In the Beginning: Insight into Parental Influence on Offspring Metabolic Disease Susceptibility in Mice and Humans
Williams, Lyda L.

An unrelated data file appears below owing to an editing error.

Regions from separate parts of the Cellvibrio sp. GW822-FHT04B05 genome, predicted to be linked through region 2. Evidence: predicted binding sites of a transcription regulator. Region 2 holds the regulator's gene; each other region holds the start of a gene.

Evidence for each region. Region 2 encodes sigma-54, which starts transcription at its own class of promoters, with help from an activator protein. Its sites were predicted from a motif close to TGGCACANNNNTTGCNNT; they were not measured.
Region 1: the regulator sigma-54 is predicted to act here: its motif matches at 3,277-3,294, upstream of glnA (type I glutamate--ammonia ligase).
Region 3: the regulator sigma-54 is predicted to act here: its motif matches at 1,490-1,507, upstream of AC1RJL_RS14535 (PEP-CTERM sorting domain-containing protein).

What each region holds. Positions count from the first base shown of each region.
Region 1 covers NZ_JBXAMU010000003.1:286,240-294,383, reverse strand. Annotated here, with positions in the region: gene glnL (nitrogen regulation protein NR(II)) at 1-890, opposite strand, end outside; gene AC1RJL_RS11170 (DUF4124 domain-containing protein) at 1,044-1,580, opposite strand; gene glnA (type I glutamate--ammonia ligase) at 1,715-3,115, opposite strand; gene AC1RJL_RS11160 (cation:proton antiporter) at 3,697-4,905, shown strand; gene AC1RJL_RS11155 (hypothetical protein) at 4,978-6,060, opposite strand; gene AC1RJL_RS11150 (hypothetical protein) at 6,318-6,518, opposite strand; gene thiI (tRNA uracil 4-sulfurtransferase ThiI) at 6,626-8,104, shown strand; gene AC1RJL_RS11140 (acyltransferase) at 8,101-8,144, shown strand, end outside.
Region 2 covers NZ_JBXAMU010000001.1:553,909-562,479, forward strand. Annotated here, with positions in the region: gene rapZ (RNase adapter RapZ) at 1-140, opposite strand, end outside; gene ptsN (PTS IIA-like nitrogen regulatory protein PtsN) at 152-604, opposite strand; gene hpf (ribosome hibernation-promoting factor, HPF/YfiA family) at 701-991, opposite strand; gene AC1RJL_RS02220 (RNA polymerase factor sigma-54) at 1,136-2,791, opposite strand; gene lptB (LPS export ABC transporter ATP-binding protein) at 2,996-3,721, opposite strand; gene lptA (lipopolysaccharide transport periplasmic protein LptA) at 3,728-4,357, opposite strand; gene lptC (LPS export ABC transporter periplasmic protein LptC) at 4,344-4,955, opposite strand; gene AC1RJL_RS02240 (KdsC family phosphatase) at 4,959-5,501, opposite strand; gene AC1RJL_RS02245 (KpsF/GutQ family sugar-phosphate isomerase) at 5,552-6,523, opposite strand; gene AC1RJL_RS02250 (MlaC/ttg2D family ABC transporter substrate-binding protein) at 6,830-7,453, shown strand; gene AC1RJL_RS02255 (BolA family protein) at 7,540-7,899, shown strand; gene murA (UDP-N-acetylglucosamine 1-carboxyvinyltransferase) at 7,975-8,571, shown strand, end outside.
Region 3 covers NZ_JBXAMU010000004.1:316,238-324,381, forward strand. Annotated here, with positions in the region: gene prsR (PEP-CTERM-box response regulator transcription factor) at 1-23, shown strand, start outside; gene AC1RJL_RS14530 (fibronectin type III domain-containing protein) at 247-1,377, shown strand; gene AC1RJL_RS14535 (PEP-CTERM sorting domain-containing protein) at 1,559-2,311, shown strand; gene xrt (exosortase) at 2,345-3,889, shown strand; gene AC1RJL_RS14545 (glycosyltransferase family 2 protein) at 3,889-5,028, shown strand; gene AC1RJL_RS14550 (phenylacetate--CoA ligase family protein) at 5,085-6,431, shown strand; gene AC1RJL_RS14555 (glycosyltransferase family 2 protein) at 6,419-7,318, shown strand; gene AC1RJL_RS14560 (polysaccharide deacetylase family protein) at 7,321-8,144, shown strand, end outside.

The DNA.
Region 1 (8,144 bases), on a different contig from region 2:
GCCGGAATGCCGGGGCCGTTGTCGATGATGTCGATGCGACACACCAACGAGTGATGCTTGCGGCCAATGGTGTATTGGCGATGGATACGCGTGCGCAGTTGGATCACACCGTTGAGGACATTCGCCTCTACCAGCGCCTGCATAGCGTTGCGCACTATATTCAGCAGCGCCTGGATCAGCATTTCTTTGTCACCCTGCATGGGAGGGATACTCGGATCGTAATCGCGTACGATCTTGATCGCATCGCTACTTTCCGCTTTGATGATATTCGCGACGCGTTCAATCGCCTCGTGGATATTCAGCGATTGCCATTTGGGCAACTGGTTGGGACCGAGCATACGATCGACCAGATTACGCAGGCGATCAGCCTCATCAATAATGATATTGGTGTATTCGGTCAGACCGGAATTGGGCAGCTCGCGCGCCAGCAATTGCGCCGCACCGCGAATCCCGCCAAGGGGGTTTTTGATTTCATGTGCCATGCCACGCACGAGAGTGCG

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The increases in type 2 diabetes (T2DM) and obesity cannot be explained solely by lifestyle and genetic factors. Recent evidence suggests alterations to the intrauterine environment as well as paternal factors may contribute to increased susceptibility. Exposure to maternal high fat diet (HFD), maternal obesity or intrauterine growth restriction (IUGR) are associated with increased inflammation and oxidative stress. To understand the role of these factors in metabolic disease susceptibility we utilized two approaches. The first was to investigate the effect of exposure to HFD supplemented with the anti-oxidant, anti-inflammatory N-acetylcysteine (NAC) in a murine model. Administration of NAC during gestation and lactation resulted in improvements in both the dam and offspring. The data suggests HFD-induced oxidative stress and inflammation play an important role in programming metabolic disease and antioxidant treatment during critical periods of development may prevent the onset or reduce the severity of metabolic disease in offspring exposed to maternal HFD.;A translational approach was taken to elucidate epigenetic changes associated with IUGR or elevated maternal pre-pregnancy BMI on DNA methylation of umbilical cord blood purified CD3+ T-lymphocytes. A global shift in hypermethylation targeted to regulatory regions of the genome and dysregulation of pathways involved with T2DM and T-cell development was observed in male IUGR offspring. In appropriate for gestational age babies born to mothers with elevated pre-pregnancy BMI, a sex-dependent dysregulation of the methylome, targeted to promoters and enhancers, imprinted genes and genes associated with T2DM and obesity was observed. These results demonstrate the utility of CD3+ T-lymphocytes as a surrogate cell to evaluate intrauterine exposures in offspring at risk for metabolic disease.;Paternal in-utero HFD exposure resulted in a sexual dimorphic response in non-exposed offspring suggesting that paternal environmental exposures, such as a high fat obesogenic diet, play a role in the developmental origins of health and disease.;Determining parental environmental factors that influence long-term health of the offspring is important in developing preventive strategies for diabetes and obesity. Our combined approach demonstrates that the intrauterine environment influences metabolic disease susceptibility and provides evidence for a causal role of oxidative stress in the development of metabolic disease.